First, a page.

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Letters to Editor
22 (
2
); 148-149
doi:
10.4103/0971-4065.97143

Blogging during IPNA meeting: Reaching out to fellows at home

Kidney and Urology Institute, Medanta, The Medicity Hospital, Gurgaon, Haryana, India
Bhartiya Vidyapeeth University Medical College, Pune, India
KEM Hospital, Pune, Maharashtra, India
Division of Kidney Disease and Hypertension, Hofstra North Shore-LIJ School of Medicine, NY, USA
Address for correspondence: Dr. Sidharth Kumar Sethi, Kidney and Urology Institute, Medanta, The Medicity Hospital, Gurgaon, Haryana, India. E-mail: sidsdoc@gmail.com
Licence

This is an open-access article distributed under the terms of the Creative Commons Attribution-Noncommercial-Share Alike 3.0 Unported, which permits unrestricted use, distribution, and reproduction in any medium, provided the original work is properly cited.

Disclaimer:
This article was originally published by Medknow Publications & Media Pvt Ltd and was migrated to Scientific Scholar after the change of Publisher.

Sir,

As pediatric nephrologists, there is a growing need for us to adopt new tools for E-learning because science is a constantly changing field. Blogs are interactive websites that consist of regular diary-like entries. Unlike traditional web pages, blogs are dynamic and permit the bloggers to engage in “one to many” conversations with the readers.[1] Nowadays, more physicians have begun to recognize the potential for using social media for undergraduate and post graduate teaching. One study showed that over 90% of medical students in the United Kingdom were using social networking sites and blogs as part of their daily lives.[2]

Physician bloggers can share important points of each meeting with their audience and help disseminate the most recent concepts and paradigms in nephrology to the larger community. Blogs that did this in the year 2010 were: Pediatric Nephrology (https://www.pediatric-nephrology.com); Nephrology On-Demand (http://www.nephrologyondemand.org); Nephron Power (http://www.nephronpower.com); and The Online Transplant Center (http://www.onlinetransplantcenter.blogspot.com).[3]

During the current International Pediatric Nephrology Association (IPNA) Meeting at New York (August 29-September 2, 2010), Pediatric Nephrology website (https://www.pediatric-nephrology.com) blogged about the day-to-day experiences of the meeting. Short teaching oriented blog entries were entered on topics presented at the conferences to share with the fellows and physicians who could not make it to the conference. Some of the posters were also posted at the website (https://pediatric-nephrology.com/index.php?view=entry&year=2010&month=09&day=12&id=290%3Apgrxi&option=com_lyftenbloggie&Itemid=27). The Pediatric Renal Grand Rounds Volume XI was a focus on IPNA Meeting, and has a synopsis of all the events and posters (https://pediatric-nephrology.com/index.php?view=entry&year=2010&month=09&day=03&id=274%3Aindiaipna&option=com_lyftenbloggie&Itemid=27). The concept of Pediatric Renal Grand Rounds has been published previously.[4] During the fortnight of posting, the Pediatric Nephrology website registered 1600 visits and 59,413 hits and 840 unique new visitors. The maximum visitors were from USA and India.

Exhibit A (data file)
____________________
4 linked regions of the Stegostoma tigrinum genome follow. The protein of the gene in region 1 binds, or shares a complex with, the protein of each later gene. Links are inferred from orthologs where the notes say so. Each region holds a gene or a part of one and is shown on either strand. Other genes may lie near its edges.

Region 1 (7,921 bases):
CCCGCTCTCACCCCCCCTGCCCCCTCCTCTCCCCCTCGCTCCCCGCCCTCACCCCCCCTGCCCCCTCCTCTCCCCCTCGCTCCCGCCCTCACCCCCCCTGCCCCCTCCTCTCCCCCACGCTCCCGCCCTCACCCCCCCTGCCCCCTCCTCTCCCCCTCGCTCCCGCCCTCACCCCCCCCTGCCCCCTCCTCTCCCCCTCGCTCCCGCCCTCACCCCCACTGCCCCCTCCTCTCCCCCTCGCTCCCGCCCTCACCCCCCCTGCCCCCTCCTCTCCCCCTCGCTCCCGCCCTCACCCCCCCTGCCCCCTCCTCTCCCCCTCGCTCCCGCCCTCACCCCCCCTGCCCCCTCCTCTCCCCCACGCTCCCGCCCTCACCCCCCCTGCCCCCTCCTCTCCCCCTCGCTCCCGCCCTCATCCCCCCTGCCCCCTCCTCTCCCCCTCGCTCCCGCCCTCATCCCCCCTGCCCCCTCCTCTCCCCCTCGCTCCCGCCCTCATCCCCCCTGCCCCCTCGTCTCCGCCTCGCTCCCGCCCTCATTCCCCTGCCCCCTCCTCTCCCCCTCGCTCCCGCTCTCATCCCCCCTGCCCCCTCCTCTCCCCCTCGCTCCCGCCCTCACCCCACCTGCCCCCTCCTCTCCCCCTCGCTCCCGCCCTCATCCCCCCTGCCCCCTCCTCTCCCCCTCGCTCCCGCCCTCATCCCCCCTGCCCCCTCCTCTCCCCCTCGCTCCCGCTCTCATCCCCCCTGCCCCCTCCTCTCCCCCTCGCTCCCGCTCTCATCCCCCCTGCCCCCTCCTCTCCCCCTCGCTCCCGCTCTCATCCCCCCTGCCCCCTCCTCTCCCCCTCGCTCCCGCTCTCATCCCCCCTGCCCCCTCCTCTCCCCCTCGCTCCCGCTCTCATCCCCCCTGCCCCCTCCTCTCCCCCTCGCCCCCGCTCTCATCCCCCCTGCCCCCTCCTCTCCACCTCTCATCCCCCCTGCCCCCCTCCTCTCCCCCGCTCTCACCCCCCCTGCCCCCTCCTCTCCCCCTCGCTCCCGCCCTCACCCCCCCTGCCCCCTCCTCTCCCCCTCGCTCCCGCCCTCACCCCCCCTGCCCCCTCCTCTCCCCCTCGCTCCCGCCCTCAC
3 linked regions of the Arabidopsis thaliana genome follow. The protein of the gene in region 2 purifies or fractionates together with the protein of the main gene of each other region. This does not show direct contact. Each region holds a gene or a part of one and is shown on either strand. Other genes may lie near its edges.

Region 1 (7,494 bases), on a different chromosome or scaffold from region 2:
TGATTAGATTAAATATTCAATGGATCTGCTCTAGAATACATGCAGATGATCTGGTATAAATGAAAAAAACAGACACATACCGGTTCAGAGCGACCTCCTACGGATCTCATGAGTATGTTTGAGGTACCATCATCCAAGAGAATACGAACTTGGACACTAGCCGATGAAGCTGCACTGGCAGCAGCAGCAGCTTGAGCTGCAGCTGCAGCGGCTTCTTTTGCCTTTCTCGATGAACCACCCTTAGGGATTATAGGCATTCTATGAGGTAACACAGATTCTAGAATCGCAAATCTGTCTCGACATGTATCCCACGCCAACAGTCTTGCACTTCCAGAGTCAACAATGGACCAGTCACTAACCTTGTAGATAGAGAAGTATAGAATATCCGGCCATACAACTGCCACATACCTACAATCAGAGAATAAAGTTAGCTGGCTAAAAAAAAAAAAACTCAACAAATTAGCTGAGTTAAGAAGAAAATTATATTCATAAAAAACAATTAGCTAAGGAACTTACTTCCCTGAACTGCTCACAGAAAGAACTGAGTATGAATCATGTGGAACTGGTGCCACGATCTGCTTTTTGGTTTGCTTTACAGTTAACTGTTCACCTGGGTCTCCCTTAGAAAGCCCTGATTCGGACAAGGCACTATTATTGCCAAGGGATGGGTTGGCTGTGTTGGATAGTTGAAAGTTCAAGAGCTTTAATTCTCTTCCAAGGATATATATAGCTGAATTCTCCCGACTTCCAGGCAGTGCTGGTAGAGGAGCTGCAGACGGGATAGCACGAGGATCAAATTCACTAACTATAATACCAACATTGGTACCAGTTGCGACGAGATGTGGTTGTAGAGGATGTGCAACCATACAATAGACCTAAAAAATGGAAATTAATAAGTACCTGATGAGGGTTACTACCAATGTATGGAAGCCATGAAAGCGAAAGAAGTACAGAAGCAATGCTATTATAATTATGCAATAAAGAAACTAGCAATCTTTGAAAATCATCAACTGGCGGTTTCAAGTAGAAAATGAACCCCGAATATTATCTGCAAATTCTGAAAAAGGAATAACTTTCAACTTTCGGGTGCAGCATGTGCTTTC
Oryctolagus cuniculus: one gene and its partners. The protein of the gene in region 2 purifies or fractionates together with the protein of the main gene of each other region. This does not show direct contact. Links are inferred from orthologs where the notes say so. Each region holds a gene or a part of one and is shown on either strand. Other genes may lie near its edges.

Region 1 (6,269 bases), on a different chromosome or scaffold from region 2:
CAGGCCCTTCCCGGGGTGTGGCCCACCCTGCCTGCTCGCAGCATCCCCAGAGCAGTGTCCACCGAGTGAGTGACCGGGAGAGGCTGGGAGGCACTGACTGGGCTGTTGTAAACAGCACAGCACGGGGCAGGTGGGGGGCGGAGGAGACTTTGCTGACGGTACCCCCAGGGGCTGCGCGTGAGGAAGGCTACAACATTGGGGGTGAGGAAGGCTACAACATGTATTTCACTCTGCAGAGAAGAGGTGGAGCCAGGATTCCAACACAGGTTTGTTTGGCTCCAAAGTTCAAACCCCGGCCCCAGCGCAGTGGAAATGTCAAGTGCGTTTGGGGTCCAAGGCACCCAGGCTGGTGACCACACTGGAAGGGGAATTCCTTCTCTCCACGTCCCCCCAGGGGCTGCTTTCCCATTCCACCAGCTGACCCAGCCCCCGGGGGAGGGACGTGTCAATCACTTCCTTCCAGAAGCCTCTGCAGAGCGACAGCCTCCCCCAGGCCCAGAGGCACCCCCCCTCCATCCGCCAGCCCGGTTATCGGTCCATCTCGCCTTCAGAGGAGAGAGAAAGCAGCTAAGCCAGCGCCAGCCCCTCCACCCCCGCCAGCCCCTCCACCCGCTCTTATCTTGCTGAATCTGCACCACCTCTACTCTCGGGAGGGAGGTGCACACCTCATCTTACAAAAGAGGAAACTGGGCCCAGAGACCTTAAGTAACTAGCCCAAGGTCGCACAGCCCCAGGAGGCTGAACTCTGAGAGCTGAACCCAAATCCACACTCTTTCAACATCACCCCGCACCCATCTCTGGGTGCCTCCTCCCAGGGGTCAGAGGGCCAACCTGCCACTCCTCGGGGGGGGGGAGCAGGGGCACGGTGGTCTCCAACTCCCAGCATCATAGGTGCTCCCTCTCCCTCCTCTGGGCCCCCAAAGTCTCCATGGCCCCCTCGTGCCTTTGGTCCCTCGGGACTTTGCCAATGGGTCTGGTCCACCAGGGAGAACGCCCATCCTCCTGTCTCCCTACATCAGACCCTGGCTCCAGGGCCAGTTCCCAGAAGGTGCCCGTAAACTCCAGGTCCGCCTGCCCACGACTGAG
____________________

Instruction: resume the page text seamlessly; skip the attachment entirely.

The posts on the IPNA meeting were appreciated by fellows and consultants who could not attend the meeting. It helped them to learn about the new developments in the field, even though they were not present at the meeting. They could interact with the attendees and get their doubts cleared about the new topics being discussed at the meeting.

Integration of the new technologies like blogs, Wikis and Twitter offers a way to enhance learning experiences, and deepen the levels of learner's engagement and collaboration within digital learning environments.[156]

References

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  3. , , , . Online blogging during conferences: An innovative way of E-learning. Kidney Int. 2010;78:1199-201.
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  5. , . Concept of online grand rounds. Indian Pediatr. 2007;44:58.
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  6. , . Web 2.0 and pediatrics. Indian Pediatr. 2007;44:714-5.
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